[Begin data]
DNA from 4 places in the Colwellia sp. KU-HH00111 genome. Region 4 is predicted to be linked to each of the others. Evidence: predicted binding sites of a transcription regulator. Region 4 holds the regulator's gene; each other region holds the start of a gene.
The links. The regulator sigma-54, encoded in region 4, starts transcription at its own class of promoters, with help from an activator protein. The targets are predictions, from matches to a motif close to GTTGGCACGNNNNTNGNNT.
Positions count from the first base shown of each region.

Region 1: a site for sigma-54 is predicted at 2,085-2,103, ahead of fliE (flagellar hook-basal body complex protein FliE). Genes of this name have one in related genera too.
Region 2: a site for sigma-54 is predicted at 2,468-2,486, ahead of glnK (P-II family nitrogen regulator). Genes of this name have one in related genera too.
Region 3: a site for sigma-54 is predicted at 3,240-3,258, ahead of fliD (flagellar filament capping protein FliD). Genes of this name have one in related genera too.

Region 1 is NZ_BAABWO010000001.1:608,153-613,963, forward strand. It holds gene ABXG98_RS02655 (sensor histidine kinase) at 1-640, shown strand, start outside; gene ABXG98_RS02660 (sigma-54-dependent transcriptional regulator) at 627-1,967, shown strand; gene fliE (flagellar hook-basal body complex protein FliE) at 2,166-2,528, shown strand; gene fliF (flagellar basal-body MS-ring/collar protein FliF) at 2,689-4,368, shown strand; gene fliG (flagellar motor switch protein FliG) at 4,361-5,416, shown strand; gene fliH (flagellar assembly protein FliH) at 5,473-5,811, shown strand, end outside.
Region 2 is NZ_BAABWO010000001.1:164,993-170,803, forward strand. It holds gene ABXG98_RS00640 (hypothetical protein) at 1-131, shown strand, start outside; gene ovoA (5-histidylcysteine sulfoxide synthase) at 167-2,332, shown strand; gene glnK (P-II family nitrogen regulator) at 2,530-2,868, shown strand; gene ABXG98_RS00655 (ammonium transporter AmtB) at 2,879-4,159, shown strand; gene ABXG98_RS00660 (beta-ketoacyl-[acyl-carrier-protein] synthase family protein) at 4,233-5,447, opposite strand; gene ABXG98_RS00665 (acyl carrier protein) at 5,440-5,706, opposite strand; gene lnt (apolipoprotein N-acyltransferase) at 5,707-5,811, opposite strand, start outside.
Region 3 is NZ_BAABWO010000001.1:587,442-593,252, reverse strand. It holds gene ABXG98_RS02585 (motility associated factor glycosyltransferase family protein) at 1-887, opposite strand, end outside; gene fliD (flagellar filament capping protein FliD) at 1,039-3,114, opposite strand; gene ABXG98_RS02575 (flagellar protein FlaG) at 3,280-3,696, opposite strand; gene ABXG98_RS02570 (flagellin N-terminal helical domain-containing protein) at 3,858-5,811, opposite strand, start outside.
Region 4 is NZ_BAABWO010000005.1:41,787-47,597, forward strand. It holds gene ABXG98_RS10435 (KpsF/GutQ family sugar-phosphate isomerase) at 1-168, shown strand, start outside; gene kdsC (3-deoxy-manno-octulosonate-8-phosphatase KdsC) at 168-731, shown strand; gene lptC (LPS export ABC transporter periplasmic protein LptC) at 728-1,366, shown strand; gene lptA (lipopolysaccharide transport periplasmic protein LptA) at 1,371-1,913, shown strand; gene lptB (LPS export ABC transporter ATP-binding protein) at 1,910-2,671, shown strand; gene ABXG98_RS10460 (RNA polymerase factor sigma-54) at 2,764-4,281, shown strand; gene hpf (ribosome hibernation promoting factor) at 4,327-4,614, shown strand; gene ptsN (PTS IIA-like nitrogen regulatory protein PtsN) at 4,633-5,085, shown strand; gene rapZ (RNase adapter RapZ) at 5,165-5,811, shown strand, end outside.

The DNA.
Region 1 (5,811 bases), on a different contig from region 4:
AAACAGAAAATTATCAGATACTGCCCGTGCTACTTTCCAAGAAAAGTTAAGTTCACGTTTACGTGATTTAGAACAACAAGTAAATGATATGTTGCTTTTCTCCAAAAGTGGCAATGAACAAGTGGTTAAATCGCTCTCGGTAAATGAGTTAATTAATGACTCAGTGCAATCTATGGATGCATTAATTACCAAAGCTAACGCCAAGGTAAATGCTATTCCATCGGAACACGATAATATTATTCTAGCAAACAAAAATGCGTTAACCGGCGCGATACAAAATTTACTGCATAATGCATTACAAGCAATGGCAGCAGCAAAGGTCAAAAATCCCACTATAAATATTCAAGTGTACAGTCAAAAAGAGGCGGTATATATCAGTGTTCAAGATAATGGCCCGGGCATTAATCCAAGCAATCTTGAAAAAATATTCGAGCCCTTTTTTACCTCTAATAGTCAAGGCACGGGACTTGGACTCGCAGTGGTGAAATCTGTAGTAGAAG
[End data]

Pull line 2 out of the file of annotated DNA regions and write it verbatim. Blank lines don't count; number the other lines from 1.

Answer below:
The links. The regulator sigma-54, encoded in region 4, starts transcription at its own class of promoters, with help from an activator protein. The targets are predictions, from matches to a motif close to GTTGGCACGNNNNTNGNNT.